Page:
“Her death is being seen as an onslaught on the freedom of expression. So protesters are finding a new form of ex pression, which is poetry,“ says poet-playwright KY Narayanaswamy, who wrote the theme song for the rally.

“Protest poetry has a long history. Time has now come for it in India. We will see a flood of such poetry every time something happens to shake this nation.“

His poem, translated from Kannada, goes: “Gauri is the song of our heart can you kill it? It is a waterfall of love Can you stop it? Can you win people’s support with hate? Can you build a nation by hunting lives?“ This thought has found echo in all parts of the country.

“Some deaths are like rituals No one even remembers the dates Some deaths are remembered forever To haunt you even in your sleep… We all know the bullets have got our names under this regime Isn’t it time we sang our kind of anarchy?“ asks Akhu Chingangbam, al ternative folk-band artist and songwriter from Imphal.

Bullet Who?

Poet Mamta Sagar, Gauri’s childhood friend and neighbour till the end, had gone to Chennai for a human rights conference on the night of September 5. She was still reeling from the news when Vasu Dixit of folk-fusion band Swarathma called her and asked: “Can you give us a poem to sing as a tribute to Gauri?“ Says Sagar: “I was in no shape to write anything. I couldn’t eat or sleep the whole night. The next morning I went to get breakfast and my friend there said, you must write. I normally take months to write a poem. That day, I pushed my breakfast aside, sat down, wrote a poem and sent it off. I still don’t know how I wrote it.“

The poem, sung by Bindumalini Narayanaswamy, has gone viral. “Like the seven swaras the bullets have sliced the heart they have become a song for this moment… Still, carrying this pain in our hearts come, bring love.“

Says Sagar: “At the protest rally, I was talking to some youngsters. One of them, a boy, who didn’t know me, said, `What poetry are you talking about? If you write, you should write like that poem tribute to Gauri that has gone viral. That is real poetry.’ It shocked me. That poem is no longer mine, it has become theirs. I just went back quietly to my seat.“

“In the end, as they pierced through her heart the bullets never knew That they were culling the voice of freedom; And once again, humanity was the loser,“ says Ajith S Pillai’s poem. And this theme runs across poems, most of which directly addresses Gauri as though she is a friend known to all of them.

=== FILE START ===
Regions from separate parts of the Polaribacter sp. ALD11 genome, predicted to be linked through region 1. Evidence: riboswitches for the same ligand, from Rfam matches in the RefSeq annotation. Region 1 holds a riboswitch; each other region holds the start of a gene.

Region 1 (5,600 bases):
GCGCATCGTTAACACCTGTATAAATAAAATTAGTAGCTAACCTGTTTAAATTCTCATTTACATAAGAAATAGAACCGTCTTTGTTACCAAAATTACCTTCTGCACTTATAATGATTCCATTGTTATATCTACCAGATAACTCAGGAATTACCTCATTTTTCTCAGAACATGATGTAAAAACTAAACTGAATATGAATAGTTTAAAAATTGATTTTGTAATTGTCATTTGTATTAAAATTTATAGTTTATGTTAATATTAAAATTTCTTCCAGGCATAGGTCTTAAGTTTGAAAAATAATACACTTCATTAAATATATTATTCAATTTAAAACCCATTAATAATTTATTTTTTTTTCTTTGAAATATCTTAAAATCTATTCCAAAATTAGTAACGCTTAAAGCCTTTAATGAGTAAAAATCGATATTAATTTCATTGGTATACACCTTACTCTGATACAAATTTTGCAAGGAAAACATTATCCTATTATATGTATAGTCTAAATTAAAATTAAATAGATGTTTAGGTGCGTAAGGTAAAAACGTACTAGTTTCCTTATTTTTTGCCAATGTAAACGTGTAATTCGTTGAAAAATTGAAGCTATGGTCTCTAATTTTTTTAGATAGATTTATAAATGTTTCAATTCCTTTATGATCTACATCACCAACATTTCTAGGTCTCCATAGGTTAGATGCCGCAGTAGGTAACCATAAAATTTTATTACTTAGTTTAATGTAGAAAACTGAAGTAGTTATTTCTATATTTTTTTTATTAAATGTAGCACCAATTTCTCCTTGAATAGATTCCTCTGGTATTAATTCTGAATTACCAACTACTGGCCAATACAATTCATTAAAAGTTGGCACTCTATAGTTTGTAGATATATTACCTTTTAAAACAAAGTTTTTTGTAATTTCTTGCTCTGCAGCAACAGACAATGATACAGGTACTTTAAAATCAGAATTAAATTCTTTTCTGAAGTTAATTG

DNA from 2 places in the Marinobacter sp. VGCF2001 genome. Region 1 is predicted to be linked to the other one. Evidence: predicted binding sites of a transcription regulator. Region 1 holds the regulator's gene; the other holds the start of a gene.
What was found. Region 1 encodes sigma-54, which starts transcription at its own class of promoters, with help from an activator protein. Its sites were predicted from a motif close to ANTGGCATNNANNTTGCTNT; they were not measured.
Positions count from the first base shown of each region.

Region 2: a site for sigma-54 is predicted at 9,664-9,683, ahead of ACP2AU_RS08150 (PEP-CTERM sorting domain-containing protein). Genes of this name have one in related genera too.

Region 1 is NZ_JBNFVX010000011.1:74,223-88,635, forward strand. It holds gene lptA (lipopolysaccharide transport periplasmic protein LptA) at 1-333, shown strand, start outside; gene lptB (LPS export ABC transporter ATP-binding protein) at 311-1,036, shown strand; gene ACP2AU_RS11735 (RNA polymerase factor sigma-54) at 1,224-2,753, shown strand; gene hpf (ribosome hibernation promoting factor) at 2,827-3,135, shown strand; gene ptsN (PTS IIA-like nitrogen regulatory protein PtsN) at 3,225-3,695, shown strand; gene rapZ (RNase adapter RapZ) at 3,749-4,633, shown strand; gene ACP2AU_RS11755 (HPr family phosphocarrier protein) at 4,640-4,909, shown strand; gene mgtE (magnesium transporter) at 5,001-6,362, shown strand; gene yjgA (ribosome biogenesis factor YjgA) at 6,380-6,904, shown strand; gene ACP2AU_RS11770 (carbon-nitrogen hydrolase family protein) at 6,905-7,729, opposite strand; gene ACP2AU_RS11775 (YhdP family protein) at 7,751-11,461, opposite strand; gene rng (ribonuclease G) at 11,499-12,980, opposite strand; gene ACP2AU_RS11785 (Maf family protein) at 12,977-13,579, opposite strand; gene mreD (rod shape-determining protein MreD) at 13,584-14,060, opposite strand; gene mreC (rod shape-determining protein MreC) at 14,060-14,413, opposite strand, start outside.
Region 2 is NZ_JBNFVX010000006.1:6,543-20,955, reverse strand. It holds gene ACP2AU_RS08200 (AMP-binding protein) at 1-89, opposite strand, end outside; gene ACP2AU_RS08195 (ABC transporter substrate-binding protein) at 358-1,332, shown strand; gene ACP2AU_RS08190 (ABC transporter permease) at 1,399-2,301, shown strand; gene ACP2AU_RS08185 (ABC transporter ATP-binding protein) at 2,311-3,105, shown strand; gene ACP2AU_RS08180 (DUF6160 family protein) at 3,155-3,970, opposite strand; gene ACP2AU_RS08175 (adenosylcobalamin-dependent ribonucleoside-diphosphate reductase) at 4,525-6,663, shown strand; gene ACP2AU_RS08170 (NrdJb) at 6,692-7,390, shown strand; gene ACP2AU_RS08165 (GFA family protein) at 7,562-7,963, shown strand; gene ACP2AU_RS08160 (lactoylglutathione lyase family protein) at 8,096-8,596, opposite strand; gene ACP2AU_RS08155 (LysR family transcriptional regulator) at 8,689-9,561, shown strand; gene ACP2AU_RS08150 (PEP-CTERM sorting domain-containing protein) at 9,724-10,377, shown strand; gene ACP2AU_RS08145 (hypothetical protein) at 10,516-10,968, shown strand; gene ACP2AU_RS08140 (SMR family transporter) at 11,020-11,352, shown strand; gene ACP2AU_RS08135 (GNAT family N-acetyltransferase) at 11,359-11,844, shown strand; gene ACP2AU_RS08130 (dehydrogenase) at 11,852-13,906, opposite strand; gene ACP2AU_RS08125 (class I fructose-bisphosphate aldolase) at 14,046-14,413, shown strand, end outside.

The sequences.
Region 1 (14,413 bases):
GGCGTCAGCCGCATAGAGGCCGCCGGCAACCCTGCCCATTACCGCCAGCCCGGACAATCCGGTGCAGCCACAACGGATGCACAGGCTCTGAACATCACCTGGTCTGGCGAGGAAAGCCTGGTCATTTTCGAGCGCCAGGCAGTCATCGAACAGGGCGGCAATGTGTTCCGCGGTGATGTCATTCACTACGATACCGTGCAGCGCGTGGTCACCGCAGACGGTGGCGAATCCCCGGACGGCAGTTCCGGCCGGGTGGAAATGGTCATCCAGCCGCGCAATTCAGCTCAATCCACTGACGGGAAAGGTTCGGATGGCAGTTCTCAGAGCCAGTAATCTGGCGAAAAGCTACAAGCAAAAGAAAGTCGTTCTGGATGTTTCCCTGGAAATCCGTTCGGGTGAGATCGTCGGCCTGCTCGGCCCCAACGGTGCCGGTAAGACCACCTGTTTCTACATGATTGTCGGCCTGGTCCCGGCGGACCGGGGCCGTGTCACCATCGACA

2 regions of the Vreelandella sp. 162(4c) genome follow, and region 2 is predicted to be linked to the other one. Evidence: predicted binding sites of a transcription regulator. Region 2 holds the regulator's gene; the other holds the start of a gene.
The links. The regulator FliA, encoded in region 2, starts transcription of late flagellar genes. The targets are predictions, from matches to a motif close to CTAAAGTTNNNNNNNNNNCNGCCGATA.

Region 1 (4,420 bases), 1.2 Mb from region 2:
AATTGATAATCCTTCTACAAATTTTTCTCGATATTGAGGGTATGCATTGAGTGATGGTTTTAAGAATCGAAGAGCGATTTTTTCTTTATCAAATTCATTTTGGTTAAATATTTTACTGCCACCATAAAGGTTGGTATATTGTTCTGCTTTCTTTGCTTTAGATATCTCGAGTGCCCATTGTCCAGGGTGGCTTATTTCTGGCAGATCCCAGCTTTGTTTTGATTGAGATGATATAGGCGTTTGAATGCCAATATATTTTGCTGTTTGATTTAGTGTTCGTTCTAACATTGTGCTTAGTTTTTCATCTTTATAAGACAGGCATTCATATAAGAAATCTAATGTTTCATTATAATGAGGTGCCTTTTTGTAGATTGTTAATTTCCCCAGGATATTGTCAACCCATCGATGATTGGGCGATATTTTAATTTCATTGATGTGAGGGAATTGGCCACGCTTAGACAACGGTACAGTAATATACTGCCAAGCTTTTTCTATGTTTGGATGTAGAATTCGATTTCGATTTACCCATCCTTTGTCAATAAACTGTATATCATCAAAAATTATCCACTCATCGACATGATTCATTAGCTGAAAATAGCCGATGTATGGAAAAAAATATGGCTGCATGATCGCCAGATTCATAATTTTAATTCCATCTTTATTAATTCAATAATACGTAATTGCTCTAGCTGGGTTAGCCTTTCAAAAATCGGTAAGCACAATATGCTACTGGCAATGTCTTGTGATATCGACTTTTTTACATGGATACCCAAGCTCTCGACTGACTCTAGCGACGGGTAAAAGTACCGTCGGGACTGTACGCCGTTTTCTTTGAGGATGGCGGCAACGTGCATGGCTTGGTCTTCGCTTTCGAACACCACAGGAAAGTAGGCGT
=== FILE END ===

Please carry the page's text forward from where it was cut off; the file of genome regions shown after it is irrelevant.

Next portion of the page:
“Has it rained enough for all of her blood to be washed away? Have the clouds beaten their chests enough with thunder, lightning and the floodgate of tears… Has enough wind blown to put out the candles on street corners, the rage burning within our hearts?“ asks Daniel Sukumar’s poem that has been shared across WhatsApp groups, with no one knowing who the poet is.

Sukumar told ET Magazine: “This poem was more like an outburst. I felt as though a powerful voice against atrocities was snatched away from us. To me, as a poet, that was both a warning and an invitation. Maybe I’ll get a bullet too. But if I don’t do this, I might not have any purpose as a poet.“

Writer and dancer Poorna Swami has used “Knock, knock“ jokes to chilling effect. “Knock, knock… Who’s there? Bullet Bullet who? Bullet and three more inside you.“ At another point, in a reference to Shakespeare’s Macbeth, she says: “A moving forest once felled a tyrant Knock, knock on the tyrant’s door Knock, knock the forest is coming It’s coming, it’s coming Like your news always came In unwavering blows.“

“Gauri’s murder specifically revealed something to me -more than ever before, people from different class, religions, castes and regions are making themselves heard. The poem is also for something beyond Gauri for the questions she would have asked of our various governments after a death like hers,“ says Swami.

Many poets made the point that a defenceless woman was killed without her being given a chance to say anything at all.“What an act of bravery To shoot a woman alone at home! What an act of utter foolishness To mute a firebrand woman,“ writes poet Meenakshi M Singh on Women’s Web, predicting the rise of women power.

Attack on freedom is another running theme in the Gauri poems, like this one by theatreperson Poile Sengupta: “They hated sharing my sky To read my dictionary of beliefs They murdered my thoughts My words, They exterminated me. Somewhere they must be laughing now At their victory Toasting my death… Do they think they have silenced forever All who like me believe In the gentle rationale of rain?“ Two micropoems, one in English by Jins Thomas and another in Kannada by Chand Pasha, better known as Kavichandra, capture the spirit several people have expressed on social media. Says Thomas: “Mourn for her no more She was never afraid to die! Mourn for her no more Grow a Gauri in you! Grow a Gauri in your children!“ Kavichandra says: “The ones who killed her didn’t know this won’t be a single column news when an inchlong bullet hit the heart of the wind the blood that flowed out didn’t know a new chapter of history would begin.“